Advocacy, McCarthy explained, entails not only helping those within the system, but working to change the system itself, making sure it is as just and fair as possible. 

“You can pray for the poor, you can pray for those in prison,” McCarthy said. “But you also need to ask the questions: Why are so many people poor? Why are so many people in prison?”  

The group participated in a letter-writing campaign last year urging Virginia state legislators to raise the threshold of what constitutes felony theft in Virginia from $200 to $1,000. 

A felony conviction follows a person for life; people who have been convicted of a felony are often required to disclose the fact when applying for a job, making it difficult for people to get a fresh start or to escape the cycle of poverty. 

Vaughn said that several parishes in the western part of the state, including Holy Spirt, Christiansburg, participated in the campaign as well. 

“As it was, someone might swipe a cell phone, and if it’s valued at $200, that’s it — you’re marked as a felon,” he explained. 

In 2018, the Virginia General Assembly voted to raise the threshold from $200 — one of the lowest in the nation — to $500. 

“That’s where it takes a group effort,” McCarthy said, “when it comes to making changes across the state. Maybe not everyone feels they can go into the prisons, but anyone can write a letter.”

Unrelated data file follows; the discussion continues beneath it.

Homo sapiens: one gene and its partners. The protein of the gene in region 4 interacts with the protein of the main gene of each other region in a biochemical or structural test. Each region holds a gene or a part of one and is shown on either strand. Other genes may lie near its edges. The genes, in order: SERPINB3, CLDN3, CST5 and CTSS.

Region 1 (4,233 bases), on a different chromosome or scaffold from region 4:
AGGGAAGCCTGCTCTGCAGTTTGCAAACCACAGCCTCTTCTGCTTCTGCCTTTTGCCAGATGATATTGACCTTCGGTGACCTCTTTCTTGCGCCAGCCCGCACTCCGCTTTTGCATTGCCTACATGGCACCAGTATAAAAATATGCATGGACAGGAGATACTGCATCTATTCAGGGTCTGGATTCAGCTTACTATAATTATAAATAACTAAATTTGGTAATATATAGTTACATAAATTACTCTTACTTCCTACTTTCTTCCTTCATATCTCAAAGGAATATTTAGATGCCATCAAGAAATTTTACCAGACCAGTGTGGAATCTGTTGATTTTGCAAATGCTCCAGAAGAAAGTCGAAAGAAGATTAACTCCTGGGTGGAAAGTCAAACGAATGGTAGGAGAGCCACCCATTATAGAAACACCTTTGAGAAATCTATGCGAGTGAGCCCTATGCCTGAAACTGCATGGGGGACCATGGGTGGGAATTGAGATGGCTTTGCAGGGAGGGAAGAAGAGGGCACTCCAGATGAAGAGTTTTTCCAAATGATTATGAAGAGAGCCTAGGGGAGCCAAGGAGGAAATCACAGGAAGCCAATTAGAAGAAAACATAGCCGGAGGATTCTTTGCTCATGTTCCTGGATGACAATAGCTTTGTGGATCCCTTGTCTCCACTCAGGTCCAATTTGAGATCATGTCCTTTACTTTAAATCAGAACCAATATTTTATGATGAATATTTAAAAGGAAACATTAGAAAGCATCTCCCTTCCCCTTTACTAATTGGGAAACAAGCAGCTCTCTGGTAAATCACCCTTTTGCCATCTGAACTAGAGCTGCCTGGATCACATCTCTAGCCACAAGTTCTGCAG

Encountering the Holy Spirit

“The United States has 5 percent of the world’s population,” said Michael Siedlecki, a parishioner at St. Stephen, Martyr, “and 25 percent of the world’s prisoners.”  If inmates don’t receive help and support during their incarceration and after their release, all too often, he noted, they end up right back in prison. 

Siedlecki has been involved in various prison ministries since 1997. He travels 80 miles one way, once a week, to visit Greenville Correctional Center in Jarratt. He also works alongside other volunteers from St. Stephen to facilitate Kairos weekend retreats at the state prison.

Kairos is a lay-led, interdenominational program that was born out of the Cursillo movement in 1976.  The St. Stephen prison ministry has held Karios weekends at Greenville twice a year for the past for six years; volunteers completed their 13th retreat there this past March. 

A few weeks before the retreat, prison ministry volunteers appeal to parishioners at St. Stephen to bake cookies, write notecards and ask their children to draw placemats. The cookies must be homemade and prayed over, Siedlecki said. These glimmers of the outside world, he explained, can mean a lot to those who are incarcerated. 

Each retreat has space for 42 inmates. 

“We ask for the gang leaders because they are the ones who might carry the message onward, who might have an influence on others,” Siedlecki said. 

The difference the program makes in the lives of those who participate, he added, is what draws him to return year after year. 

“I get a front row seat, watching 42 inmates encountering the Holy Spirit. And, it turns out, they aren’t very formidable opponents.” 

Opening doors

“We’re just scattering seeds,” Siedlecki said. “Who knows where they will get rooted?”

It’s a sentiment echoed by volunteers throughout the diocese. While background checks and paperwork can be a hurdle, those willing to walk through the fence can find a place in prison ministry. Those who have made this commitment see their service as a reminder to the incarcerated that they are still part of the broader community, that they are not alone.